GAA deal with Sky Sports to be raised at Galway County Council

All-Ireland manager Senator John O’Mahony asks that Minister for Sport clarify situation

Of the seven games Mayo played on their way to next Sunday’s All Ireland final with Dublin, just two were shown on RTÉ or any terrestrial channel in the Republic. Photograph: James Crombie/Inpho

Of the seven games Mayo played on their way to next Sunday’s All Ireland final with Dublin, just two were shown on RTÉ or any terrestrial channel in the Republic. Photograph: James Crombie/Inpho

 

A call for an end to the GAA deal with Sky Sports for broadcast of Gaelic games is to be discussed at next week’s meeting of Galway County Council.

Independent councillor and member of Tuam GAA club Shaun Cunniffe has put down a motion for Monday’s meeting objecting to a continuance of the current three-year GAA deal with Sky Sports.

The motion has been seconded by Athenry-Oranmore Independent councillor James Charity.

Cllr Cunniffe is spokesman for the Keep Gaelic Games Free to Air group.

Last week, he pointed out that of the seven games Mayo played on their way to next Sunday’s All Ireland final with Dublin, just two were shown on RTÉ or any terrestrial channel in the Republic.

In his motion, seen by The Irish Times, Cllr Cunniffe proposes that Galway CoCouncil “call on the GAA to reverse their policy of selling the exclusive broadcasting rights of Gaelic games to subscription viewing channels” and return to the long-held position of the GAA which ensured all championship Gaelic games were shown on terrestrial free-to-air channels “for all to see”.

He notes how viewership differences between comparable fixtures on Sky and when TV3 had exclusive rights “were close to 400,000”.

This 400,000 were now “ excluded as they cannot afford to subscribe to Sky. The average GAA fixture on TV3 attracted 289,000 viewers while Sky viewership was 10 times less, in the 20,000s.”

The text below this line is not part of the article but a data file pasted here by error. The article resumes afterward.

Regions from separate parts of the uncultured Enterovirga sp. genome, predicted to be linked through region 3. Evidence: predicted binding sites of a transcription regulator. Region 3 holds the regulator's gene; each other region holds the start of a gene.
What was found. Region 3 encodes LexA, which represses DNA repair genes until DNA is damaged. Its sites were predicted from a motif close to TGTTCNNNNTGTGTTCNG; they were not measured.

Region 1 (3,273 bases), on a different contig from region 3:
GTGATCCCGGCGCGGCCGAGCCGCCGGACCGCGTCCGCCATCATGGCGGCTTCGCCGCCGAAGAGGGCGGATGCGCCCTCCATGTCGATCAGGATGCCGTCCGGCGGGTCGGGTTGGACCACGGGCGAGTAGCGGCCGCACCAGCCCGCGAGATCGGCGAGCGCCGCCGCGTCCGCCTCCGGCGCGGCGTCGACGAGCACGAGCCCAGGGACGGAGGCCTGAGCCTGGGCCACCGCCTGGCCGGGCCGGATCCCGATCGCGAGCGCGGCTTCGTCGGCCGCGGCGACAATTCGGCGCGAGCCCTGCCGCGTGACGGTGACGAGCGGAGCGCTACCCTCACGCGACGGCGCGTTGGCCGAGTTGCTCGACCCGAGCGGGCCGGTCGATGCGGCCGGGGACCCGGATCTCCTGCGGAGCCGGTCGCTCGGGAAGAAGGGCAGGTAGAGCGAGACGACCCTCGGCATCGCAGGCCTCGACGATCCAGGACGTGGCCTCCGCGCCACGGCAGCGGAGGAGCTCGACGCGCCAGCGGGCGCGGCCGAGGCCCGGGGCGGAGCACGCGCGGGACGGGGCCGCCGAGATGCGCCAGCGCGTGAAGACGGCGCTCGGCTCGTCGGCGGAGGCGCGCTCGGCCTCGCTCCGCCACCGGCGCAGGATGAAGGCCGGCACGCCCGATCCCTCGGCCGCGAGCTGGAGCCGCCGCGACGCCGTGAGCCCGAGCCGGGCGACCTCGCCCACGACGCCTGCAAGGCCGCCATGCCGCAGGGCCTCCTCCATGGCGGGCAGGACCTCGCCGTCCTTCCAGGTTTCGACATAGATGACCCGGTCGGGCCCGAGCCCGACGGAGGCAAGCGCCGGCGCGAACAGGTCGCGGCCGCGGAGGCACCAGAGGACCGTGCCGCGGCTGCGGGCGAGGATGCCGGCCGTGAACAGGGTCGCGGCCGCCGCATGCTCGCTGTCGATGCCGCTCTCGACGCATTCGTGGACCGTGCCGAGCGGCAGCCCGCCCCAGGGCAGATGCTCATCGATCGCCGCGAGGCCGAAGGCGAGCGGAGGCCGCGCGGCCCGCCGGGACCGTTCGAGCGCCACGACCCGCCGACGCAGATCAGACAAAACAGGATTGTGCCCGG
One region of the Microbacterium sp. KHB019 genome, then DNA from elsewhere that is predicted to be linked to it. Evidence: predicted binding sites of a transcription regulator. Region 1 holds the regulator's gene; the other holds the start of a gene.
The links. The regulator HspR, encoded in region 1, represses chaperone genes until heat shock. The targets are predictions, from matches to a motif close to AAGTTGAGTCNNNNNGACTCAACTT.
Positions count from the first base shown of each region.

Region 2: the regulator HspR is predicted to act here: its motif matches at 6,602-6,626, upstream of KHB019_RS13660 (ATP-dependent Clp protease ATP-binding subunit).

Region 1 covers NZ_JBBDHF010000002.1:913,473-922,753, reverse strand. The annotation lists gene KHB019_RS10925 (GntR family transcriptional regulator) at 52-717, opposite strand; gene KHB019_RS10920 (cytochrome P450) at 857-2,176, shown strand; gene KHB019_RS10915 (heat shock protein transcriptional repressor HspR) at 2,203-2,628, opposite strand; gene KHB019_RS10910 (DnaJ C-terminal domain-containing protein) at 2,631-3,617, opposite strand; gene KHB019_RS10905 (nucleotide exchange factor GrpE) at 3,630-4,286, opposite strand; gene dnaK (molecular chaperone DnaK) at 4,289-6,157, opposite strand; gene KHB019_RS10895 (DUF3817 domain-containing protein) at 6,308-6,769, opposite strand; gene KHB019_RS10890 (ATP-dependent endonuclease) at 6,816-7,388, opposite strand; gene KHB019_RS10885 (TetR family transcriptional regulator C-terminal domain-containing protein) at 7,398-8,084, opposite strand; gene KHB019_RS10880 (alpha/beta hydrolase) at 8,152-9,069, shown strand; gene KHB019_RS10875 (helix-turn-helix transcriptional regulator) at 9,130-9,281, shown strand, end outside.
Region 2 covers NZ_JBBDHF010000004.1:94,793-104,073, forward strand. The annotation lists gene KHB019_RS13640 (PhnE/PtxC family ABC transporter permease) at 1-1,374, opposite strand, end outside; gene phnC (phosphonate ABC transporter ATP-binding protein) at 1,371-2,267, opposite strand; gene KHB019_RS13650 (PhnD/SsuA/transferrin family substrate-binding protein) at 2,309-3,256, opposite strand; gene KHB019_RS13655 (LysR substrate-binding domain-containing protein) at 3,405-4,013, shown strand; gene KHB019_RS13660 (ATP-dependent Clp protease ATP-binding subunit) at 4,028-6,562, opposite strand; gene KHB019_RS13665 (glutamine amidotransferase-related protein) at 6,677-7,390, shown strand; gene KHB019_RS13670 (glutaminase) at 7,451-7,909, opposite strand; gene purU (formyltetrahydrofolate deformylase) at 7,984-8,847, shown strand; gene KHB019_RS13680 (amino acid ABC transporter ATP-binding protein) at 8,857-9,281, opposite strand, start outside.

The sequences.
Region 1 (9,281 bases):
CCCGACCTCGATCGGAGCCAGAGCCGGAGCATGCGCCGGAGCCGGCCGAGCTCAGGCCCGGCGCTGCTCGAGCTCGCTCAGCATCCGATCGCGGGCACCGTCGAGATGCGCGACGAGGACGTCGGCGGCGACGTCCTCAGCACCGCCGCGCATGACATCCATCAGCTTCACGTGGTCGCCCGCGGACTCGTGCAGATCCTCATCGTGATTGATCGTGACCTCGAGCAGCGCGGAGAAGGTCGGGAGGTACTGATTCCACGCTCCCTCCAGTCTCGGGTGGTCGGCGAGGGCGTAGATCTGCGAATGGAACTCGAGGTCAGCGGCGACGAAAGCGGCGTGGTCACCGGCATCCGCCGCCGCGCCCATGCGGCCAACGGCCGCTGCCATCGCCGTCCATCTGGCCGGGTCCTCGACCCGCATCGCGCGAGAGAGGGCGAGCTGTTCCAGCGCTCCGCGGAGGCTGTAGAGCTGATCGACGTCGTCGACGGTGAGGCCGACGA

This was “especially hard for all those in hospitals, care homes, the elderly across rural Ireland, those with mobility issues, those in poor health, those on shift work and all those families who through limited financial means or other circumstances are unable to attend GAA fixtures but would love to watch their county teams,” his motion says.

It continues that the people who “built and sustain the GAA through selfless volunteerism are being excluded”.

If the GAA did not reverse this policy, his group would call on the Minister for Communications “to designate all Gaelic games as being Free-to-Air given their special resonance and distinct cultural significance and importance for the people of Ireland.”

Currently, this applies only to the hurling and football All-Ireland finals.

Last July the GAA-Sky Sports deal was raised in the Seanad by former Mayo, Galway and Leitrim county football manager, Senator John O’Mahony.

A former chairman of the Oireachtas Transport and Communications Committee, Senator O’Mahony said he was doing so “because all hell broke loose three years ago when the broadcasting rights to certain GAA games were sold to Sky Sports”.

At the time “ordinary supporters believed they had not been consulted” and “they fear the number of pay-per- view games will increase in this round of negotiations.”

He had been requested “to raise the issue of pay-per- view broadcasting of sports events,” he said and that “the group that contacted me wishes to keep Gaelic games free-to-air.” He asked that Minister for Transport, Tourism and Sport Shane Ross “outline his views on the matter.”